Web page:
On January 5, 1947, Winston “Delano” Stewart was born in Kingston, Jamaica. He achieved significant success performing with The Gaylads in the 1960s before embarking on a solo career.
Stewart’s career began in his teens, recording ska tracks with Harris “B.B.” Seaton for the legendary music producer, Coxsone Dodd, at the famous Studio One. It’s often referred to as the “Motown of Jamaica,” and one of the island’s most celebrated record labels and recording studios.
He first performed with Seaton as the Winston & Bibby duo. They eventually became members of the Gaylads, one of the leading vocal groups in the rocksteady genre in Jamaica that was extremely popular from 1963-1973. The original group was comprised of Seaton, Maurice Roberts, and Stewart. The singer kept a lower profile than his partners in harmony and was often overlooked among the more ostentatious members of the group.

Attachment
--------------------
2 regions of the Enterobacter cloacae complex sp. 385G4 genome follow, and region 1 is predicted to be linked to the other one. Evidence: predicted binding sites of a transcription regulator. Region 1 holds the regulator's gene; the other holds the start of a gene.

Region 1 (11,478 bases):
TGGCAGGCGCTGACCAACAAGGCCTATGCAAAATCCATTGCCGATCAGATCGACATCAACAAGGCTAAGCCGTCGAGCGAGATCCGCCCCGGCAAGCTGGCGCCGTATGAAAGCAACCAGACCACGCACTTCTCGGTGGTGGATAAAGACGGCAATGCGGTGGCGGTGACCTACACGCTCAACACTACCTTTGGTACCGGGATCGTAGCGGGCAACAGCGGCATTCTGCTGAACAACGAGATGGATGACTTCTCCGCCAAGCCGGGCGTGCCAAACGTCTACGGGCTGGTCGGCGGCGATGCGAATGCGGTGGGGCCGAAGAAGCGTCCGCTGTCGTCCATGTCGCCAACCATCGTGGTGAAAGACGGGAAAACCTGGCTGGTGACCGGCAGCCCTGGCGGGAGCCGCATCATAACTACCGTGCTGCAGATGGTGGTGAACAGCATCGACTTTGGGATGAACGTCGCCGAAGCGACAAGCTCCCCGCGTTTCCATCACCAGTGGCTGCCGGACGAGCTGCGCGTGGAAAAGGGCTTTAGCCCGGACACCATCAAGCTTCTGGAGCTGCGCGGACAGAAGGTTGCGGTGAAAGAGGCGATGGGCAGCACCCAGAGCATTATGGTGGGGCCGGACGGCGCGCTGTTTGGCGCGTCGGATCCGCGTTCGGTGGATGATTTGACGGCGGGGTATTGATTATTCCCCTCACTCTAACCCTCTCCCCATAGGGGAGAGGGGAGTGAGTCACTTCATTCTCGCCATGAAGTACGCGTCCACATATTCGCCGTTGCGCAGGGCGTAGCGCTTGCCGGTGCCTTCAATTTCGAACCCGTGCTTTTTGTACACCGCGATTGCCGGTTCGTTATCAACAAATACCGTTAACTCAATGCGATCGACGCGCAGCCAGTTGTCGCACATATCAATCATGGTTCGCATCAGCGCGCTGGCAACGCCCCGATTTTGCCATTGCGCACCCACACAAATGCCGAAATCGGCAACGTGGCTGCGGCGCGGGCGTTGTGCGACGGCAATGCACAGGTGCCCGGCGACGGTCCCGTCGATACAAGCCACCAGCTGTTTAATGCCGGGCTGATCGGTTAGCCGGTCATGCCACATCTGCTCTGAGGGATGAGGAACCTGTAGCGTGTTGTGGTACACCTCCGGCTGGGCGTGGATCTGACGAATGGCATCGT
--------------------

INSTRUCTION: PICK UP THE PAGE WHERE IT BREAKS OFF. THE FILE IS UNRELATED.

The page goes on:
The trio survived for 10 years with multiple line-up changes before eventually dissolving. Stewart made the decision to leave the group in the 1960s and begin a solo career. He’d released some singles prior to leaving and recorded under producer Sonia Pottinger as a solo artist. He left Jamaica and moved to the U.S. in 1969.
In 1970, an album of his works recorded under Pottinger was released and in 2001, a compilation of his solo work was also released. He joined Seaton in 1991 for a concert honoring the history of Studio One. UB40 recorded one of Stewart’s biggest hits, “Stay a Little Bit Longer,” on their “Labour of Love II” album.
During his career, Stewart created a body of work that included 34 singles and EPs, along with two albums. The rocksteady and reggae vocalist left the music industry to pursue other interests after moving to the U.S.